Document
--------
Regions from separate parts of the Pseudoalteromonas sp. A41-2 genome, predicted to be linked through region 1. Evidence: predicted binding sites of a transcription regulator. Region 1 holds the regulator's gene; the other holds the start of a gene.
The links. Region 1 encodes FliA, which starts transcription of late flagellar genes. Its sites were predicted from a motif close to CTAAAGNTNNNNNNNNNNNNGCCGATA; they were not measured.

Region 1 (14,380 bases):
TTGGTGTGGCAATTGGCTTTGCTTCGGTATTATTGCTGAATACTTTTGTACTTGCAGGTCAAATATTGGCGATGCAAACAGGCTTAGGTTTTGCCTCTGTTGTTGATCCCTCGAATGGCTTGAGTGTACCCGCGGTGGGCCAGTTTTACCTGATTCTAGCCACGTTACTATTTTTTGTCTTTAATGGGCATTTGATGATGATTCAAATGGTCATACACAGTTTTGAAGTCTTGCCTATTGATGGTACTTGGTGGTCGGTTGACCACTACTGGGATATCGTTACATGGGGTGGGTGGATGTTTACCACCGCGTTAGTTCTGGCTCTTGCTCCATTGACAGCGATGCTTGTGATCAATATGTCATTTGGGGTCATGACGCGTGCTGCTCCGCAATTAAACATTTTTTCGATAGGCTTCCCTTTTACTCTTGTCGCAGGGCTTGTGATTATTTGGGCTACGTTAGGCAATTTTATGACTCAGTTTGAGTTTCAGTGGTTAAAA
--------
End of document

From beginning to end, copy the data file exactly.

Regions from separate parts of the Pseudoalteromonas sp. A41-2 genome, predicted to be linked through region 1. Evidence: predicted binding sites of a transcription regulator. Region 1 holds the regulator's gene; the other holds the start of a gene.
The links. Region 1 encodes FliA, which starts transcription of late flagellar genes. Its sites were predicted from a motif close to CTAAAGNTNNNNNNNNNNNNGCCGATA; they were not measured.

Region 1 (14,380 bases):
TTGGTGTGGCAATTGGCTTTGCTTCGGTATTATTGCTGAATACTTTTGTACTTGCAGGTCAAATATTGGCGATGCAAACAGGCTTAGGTTTTGCCTCTGTTGTTGATCCCTCGAATGGCTTGAGTGTACCCGCGGTGGGCCAGTTTTACCTGATTCTAGCCACGTTACTATTTTTTGTCTTTAATGGGCATTTGATGATGATTCAAATGGTCATACACAGTTTTGAAGTCTTGCCTATTGATGGTACTTGGTGGTCGGTTGACCACTACTGGGATATCGTTACATGGGGTGGGTGGATGTTTACCACCGCGTTAGTTCTGGCTCTTGCTCCATTGACAGCGATGCTTGTGATCAATATGTCATTTGGGGTCATGACGCGTGCTGCTCCGCAATTAAACATTTTTTCGATAGGCTTCCCTTTTACTCTTGTCGCAGGGCTTGTGATTATTTGGGCTACGTTAGGCAATTTTATGACTCAGTTTGAGTTTCAGTGGTTAAAA